Let’s imagine a scenario; it’s 20 degrees outside so you turn your Mr. Buddy Portable Heater on to warm up. Because of Convection the warm air rises, in an hour the inch of air at your ceiling will be 110 degrees, where you’re sitting in the middle of the van will be 80 and the floor will still be 30. The difference between the inside hot air and the outside cold air at the ceiling is 90 degrees so there is a lot of force to move the heat across. The difference in the middle of the van is 60 degrees so there is a fair amount of force to move the heat across and there is only 10 degrees difference at the floor so there is very little force to move the heat across. Based on that:

1) Insulating the ceiling is very, very important.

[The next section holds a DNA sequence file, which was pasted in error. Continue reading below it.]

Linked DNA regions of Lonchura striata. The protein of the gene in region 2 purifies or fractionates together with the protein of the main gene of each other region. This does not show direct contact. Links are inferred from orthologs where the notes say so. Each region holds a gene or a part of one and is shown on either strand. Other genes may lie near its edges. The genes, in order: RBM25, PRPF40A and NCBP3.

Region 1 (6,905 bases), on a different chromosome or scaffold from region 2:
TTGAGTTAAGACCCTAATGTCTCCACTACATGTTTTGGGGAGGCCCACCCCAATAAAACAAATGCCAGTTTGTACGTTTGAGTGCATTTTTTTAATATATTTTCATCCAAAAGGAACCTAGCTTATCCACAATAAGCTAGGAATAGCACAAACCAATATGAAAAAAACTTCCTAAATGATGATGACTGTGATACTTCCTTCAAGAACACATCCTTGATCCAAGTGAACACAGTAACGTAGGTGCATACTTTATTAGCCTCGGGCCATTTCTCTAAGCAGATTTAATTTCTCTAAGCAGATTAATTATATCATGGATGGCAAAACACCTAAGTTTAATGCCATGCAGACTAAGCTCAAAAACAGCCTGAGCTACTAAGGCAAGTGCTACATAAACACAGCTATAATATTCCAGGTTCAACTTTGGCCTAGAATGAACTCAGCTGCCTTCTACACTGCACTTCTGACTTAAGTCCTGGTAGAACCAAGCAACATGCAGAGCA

2) Insulating the walls is important
3) The floor is unimportant. Insulate it only if you have the extra money.

When I built my cargo trailer, I used 2 1/2 inches of sytrofoam on the roof, 1 inch on the walls and nothing on the floor. I intentionally left the foil face on the styrofoam uncovered. If you have a heat source, the foil will reflect it back into the cabin but if you cover it with paneling it will do no good at all. It also reflects light making my home brighter.

Based on the science, what I did was put 2 ½ inches of insulation on my ceiling, one inch on my walls and none on the floor. The only time insulating the floor pays off is if you devise a fan system to pull the heat off the roof to the floor. That wouldn’t be hard with some PVC pipe and a computer fan. But because I don’t do that so I didn’t insulate my floor. I follow a four part strategy for the floor: